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Type: Theses
Title: The role of aquaporins in plant responses to drought
Author: Scharwies, Johannes Daniel
Issue Date: 2017
School/Discipline: School of Agriculture, Food and Wine
Abstract: Aquaporins are a family of integral membrane proteins that facilitate transport of water and other small molecules across membranes. Regulation of their expression and/or activity has significant influence on transcellular water flow through changes in membrane permeability. Therefore, they can regulate water flow through plants and control the balance between water uptake from the soil and water loss via transpiration. The aim of this research was to understand aquaporin responses to drought and their relationship to changes in plant physiological parameters. Special attention was given to the role of the TIP2 sub-group of tonoplast localised aquaporins. In Arabidopsis thaliana, drought had significant effects on aquaporin gene expression in leaves, while watering with abscisic acid (ABA), a plant hormone involved in drought signalling, had a different effect. Gene expression of most aquaporin genes was down-regulated during drought, but some isoforms (AtPIP1;4, AtPIP2;4, and AtPIP2;5) were up-regulated, similar to genes involved in abiotic stress responses through ABA. Changes in expression of down-regulated genes AtPIP1;1, AtPIP1;2, AtPIP2;2, and AtTIP2;2 were observed concomitantly with changes in stomatal conductance in response to soil drying, but earlier than ABA induction. TIP2 isoforms AtTIP2;1, AtTIP2;2, and AtTIP2;3 that were expressed with a C-terminal GFP-tag under the control of a UBQ10 constitutive promoter in Arabidopsis showed tonoplast localisation. Preliminary results indicated significant higher leaf area and a divergent drought response of stomata for an overexpressing line of AtTIP2;1. Promoter-GUS lines demonstrated that promoters of AtTIP2;1, AtTIP2;2, and AtTIP2;3 were mainly active around vascular tissue and potentially in stomata. Genome editing was successfully used to create knockout lines for the TIP2 isoforms AtTIP2;1, AtTIP2;2, and AtTIP2;3. One base insertions in the coding sequence of these genes were induced by CRISPR-Cas, which cause frame-shifts that should disrupt protein function. Preliminary observations found a conditional short root phenotype for knockout lines of AtTIP2;3. In the perennial model plant Vitis vinifera, differences in hydraulic control during mild water deficit and rehydration were found between the isohydric cultivar Grenache and the anisohydric cultivar Syrah mediated by aquaporins. Grenache showed stronger adjustment of leaf, plant, and root hydraulic conductance to changes in transpiration compared to Syrah. This was associated with stronger correlations between gene expression of some aquaporin isoforms in leaves and roots and plant hydraulic parameters in Grenache. While Grenache responded more readily to changes in soil water availability, Syrah still responded to VPD during mild water deficit. The results demonstrated that significant relationships exist between aquaporin expression, plant hydraulic parameters, and leaf gas exchange both in the annual model species Arabidopsis thaliana and the perennial model species Vitis vinifera; even between cultivars difference were reflected by aquaporin expression. Changes in gene expression during drought could not be explained through regulation by ABA, but may be rather controlled by hydraulic signals. Aquaporin isoforms that were induced during drought could be involved in stress signalling. Overexpression of AtTIP2;1 was associated with a different stomatal response to drought. The uncharacterised isoform AtTIP2;3 may be involved in root growth.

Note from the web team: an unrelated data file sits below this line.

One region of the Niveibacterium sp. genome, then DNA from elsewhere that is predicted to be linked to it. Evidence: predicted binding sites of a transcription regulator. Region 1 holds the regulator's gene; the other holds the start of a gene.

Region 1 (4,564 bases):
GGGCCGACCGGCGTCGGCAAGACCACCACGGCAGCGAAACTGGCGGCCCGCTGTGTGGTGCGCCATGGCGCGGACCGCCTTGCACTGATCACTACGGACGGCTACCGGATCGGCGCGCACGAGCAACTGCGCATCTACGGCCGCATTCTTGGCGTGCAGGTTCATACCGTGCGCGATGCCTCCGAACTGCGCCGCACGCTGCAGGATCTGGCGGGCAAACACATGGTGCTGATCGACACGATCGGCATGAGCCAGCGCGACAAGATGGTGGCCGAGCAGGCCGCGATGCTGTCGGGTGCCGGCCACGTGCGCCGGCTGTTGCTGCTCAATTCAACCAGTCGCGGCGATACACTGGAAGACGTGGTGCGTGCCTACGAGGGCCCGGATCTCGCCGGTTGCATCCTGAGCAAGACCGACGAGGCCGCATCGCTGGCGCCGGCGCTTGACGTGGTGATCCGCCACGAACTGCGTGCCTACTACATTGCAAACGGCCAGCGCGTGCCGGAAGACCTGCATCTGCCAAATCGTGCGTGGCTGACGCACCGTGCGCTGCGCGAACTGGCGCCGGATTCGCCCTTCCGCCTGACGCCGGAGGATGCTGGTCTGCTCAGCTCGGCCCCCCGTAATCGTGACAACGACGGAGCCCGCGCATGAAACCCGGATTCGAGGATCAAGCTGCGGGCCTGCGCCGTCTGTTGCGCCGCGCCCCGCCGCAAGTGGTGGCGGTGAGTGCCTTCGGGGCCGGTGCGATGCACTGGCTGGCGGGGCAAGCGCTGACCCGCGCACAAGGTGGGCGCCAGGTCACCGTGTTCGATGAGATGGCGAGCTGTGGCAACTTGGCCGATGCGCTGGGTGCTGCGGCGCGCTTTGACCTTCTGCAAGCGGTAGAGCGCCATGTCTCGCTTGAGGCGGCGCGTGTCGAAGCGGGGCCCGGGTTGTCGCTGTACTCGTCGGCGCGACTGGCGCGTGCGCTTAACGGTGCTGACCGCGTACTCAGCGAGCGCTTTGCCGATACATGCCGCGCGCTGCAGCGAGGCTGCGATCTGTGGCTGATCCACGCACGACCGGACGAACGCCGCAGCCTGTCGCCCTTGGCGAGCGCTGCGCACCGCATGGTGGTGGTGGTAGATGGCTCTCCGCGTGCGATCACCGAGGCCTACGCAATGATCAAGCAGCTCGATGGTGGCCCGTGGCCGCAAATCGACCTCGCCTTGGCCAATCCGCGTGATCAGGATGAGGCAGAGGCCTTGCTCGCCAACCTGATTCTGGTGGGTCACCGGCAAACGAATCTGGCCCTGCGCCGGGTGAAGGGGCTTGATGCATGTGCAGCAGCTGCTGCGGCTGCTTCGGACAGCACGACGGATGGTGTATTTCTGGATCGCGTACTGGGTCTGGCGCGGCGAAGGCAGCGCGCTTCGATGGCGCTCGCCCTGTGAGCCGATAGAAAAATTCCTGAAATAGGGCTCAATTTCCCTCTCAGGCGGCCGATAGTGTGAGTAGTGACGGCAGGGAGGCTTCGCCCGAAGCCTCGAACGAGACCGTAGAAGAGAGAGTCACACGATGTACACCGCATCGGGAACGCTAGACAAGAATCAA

Advisor: Tyerman, Stephen Donald
Gilliham, Matthew
Ramesh, Sunita
Rodriguez Lopez, Carlos Marcelino
Dissertation Note: Thesis (Ph.D.) (Research by Publication) -- University of Adelaide, School of Agriculture, Food and Wine, 2018
Keywords: Research by publication
plasma membrane intrinsic protein
tonoplast intrinsic protein
abscisic acid
genome editing
Provenance: This electronic version is made publicly available by the University of Adelaide in accordance with its open access policy for student theses. Copyright in this thesis remains with the author. This thesis may incorporate third party material which has been used by the author pursuant to Fair Dealing exceptions. If you are the owner of any included third party copyright material you wish to be removed from this electronic version, please complete the take down form located at:
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